It’s no secret that the city’s government is bankrupt, and that is being felt statewide in some ways, but people are still eating fresh produce and suppliers across the state are seeing increasing sales.
“The future is firmly in place with the fourth generation here at Ben B.,” said Detroit-based Ben B. Schwartz & Sons Inc.’s chief operating officer Nate Stone.
“The reason I bring that up is because sometimes Detroit has a stigma associated with it, but the reasons behind that stigma are not related to the produce industry, which remains strong.”
Stone said the terminal market is busy and the Detroit bankruptcy has had “very little effect on the everyday operations there.”
Courtesy Ben. B. SchwartzBen B. Schwartz & Sons Inc. was founded in 1906 and was one of the first tenants to move into the Detroit Produce Terminal when it opened in 1929. Today the fourth generation is in place on the market with Jake Billmeyer (center) in the role of co-owner. The company also has young talent in its sales department to keep up with growing demands. Robert Sanders (left) and Ralph Laderoot III both serve as buyers and sellers for the company.Dominic Russo, manager and buyer-seller for Riggio Distribution Inc., Detroit, said the city’s economic woes have been developing for a long time, but the state’s produce industry has maintained profitability.
“It’s making national news, but it’s not news to us,” Russo said, adding that he thinks business at the terminal market hasn’t suffered this year.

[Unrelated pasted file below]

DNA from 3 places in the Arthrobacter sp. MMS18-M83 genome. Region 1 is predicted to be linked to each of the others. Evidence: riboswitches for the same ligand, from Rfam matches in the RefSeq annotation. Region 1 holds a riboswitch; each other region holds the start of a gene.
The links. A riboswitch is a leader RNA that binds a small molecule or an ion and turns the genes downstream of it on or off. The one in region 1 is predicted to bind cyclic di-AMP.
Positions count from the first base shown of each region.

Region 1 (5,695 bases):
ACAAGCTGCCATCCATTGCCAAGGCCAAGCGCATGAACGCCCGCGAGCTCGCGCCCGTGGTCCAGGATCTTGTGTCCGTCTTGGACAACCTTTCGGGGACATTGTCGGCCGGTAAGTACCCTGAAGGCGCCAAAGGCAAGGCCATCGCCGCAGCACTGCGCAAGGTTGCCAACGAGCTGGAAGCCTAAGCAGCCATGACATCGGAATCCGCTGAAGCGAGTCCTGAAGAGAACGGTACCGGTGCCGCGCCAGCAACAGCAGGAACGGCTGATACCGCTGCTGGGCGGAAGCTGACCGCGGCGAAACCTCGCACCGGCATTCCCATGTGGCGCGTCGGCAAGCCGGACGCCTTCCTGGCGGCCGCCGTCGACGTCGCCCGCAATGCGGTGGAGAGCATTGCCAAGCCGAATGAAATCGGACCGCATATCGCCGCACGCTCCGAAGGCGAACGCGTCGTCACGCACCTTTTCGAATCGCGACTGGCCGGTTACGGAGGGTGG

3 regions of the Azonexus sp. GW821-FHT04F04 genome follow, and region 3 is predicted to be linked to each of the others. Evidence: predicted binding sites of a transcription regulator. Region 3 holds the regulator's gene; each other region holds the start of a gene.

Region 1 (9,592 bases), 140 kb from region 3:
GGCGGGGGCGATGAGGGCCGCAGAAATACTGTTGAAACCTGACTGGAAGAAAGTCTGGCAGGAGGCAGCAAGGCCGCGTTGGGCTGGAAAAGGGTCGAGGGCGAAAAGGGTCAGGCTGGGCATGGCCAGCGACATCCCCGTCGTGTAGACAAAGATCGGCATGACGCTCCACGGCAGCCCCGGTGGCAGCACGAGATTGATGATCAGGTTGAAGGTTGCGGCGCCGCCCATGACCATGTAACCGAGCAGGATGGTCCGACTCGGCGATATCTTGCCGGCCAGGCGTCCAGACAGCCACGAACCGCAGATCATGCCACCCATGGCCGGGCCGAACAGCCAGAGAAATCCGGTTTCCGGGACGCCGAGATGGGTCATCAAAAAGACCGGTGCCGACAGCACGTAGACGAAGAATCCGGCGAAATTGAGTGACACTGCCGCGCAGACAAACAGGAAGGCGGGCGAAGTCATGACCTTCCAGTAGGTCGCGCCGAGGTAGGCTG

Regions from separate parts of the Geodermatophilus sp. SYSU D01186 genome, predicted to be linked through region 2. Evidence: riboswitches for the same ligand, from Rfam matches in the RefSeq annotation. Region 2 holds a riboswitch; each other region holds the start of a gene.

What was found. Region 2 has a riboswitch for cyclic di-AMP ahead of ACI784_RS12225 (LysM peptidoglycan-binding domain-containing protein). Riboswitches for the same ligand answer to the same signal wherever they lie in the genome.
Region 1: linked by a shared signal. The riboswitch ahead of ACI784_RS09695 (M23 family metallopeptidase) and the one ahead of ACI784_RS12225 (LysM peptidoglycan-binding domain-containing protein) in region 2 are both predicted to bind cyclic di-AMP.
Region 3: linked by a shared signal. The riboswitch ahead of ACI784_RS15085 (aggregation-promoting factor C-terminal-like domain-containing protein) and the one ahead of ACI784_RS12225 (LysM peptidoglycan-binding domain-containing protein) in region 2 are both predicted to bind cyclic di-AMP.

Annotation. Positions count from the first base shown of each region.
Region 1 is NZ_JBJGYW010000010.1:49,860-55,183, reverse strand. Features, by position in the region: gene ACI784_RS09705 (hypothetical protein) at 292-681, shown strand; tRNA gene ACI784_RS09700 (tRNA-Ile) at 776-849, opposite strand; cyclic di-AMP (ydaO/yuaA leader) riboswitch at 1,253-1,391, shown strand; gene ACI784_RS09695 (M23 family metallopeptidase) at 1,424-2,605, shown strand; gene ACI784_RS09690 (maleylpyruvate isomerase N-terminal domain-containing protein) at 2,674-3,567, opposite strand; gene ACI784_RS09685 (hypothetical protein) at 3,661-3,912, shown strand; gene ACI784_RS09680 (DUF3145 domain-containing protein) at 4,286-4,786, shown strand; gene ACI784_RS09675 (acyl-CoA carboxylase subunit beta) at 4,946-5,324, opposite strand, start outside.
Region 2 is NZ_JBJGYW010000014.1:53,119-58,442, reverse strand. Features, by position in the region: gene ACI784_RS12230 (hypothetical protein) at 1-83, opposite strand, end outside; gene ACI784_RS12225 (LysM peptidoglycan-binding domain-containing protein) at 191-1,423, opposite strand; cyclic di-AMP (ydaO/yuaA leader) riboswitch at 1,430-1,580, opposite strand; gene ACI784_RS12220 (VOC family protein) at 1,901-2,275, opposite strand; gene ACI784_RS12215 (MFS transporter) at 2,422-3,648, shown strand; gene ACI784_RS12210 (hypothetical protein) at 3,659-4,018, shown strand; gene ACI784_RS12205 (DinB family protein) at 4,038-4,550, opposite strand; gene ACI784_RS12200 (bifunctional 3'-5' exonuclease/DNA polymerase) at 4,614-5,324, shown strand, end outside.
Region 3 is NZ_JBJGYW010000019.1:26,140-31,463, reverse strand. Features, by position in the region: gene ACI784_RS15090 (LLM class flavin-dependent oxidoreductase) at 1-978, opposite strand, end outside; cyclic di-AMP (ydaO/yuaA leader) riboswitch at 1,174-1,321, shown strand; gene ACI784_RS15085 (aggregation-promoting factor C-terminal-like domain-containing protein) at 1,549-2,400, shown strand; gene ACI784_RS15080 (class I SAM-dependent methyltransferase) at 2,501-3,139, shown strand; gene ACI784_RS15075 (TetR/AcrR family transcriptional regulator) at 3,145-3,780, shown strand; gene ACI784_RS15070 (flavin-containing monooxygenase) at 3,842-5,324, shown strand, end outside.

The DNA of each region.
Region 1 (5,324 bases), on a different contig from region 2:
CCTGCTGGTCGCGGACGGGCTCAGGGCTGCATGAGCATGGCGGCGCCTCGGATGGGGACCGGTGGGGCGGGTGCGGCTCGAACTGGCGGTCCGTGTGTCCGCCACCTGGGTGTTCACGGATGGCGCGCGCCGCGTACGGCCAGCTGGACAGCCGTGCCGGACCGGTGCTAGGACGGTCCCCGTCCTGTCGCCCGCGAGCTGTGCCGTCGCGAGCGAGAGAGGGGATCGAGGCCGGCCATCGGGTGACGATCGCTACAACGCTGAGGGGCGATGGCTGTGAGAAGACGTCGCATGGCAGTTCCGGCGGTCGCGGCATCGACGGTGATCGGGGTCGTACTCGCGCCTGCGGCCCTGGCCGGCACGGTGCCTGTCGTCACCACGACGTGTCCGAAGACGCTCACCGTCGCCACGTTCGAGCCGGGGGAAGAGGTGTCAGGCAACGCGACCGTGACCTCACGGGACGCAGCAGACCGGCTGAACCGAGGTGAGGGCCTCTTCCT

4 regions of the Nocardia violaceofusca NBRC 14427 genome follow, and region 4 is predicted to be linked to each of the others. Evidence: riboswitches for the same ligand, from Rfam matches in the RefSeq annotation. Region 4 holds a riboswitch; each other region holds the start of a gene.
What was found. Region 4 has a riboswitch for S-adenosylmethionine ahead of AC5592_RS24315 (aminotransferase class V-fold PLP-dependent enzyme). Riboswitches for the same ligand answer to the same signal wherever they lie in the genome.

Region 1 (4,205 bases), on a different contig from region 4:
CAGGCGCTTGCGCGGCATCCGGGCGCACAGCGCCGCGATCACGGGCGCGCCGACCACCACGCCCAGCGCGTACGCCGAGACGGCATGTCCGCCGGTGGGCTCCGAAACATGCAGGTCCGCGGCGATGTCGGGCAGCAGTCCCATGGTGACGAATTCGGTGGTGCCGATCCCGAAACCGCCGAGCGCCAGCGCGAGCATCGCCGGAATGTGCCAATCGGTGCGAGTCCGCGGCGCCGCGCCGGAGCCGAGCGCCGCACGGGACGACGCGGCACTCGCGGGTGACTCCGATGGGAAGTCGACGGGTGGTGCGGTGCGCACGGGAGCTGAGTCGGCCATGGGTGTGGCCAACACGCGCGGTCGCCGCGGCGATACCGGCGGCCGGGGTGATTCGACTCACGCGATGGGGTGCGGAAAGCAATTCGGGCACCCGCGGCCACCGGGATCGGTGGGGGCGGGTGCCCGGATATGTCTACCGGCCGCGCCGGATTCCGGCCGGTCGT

Jim Heeren, president of Grand Rapids, Mich.-based Heeren Bros. Inc., said he has actually seen “some upticks in Michigan’s produce business.”
“Business has been pretty stable,” Heeren said.
“But since the auto industry is coming back we’ve seen a bit of increase around Detroit. In Grand Rapids it’s much different with a strong economy and real growth.”
Linda Gobler, president and chief executive officer for the Michigan Grocers Association in Lansing, agreed that the Grand Rapids area is “seeing phenomenal growth right now.”
She said there have been a few statewide implications from Detroit’s bankruptcy as some state and federal resources that could have been used in other areas of Michigan have been diverted to the Motor City.
However, Gobler echoed the comments of the produce suppliers regarding the overall impact of the Detroit’s economic situation. The plight of the city has not resulted in decreased produce business.
Courtesy Ben B. SchwartzIn this vintage shot taken at the Detroit Produce Terminal, buyers and sellers negotiate much as their modern counterparts do today.She pointed to a revitalization in Detroit’s downtown that is being driven by young professionals moving into the urban core.
Michael Badalament, salesman for R.A.M. Produce Distributors LLC, Detroit, said he never takes the economy for granted, but it does appear that the city is poised for a comeback.
“There are some issues inside the city limits, but younger people are moving back in,” Badalament said.
“And the outlying areas are doing really well now that the cars (automotive manufacturers) are back.”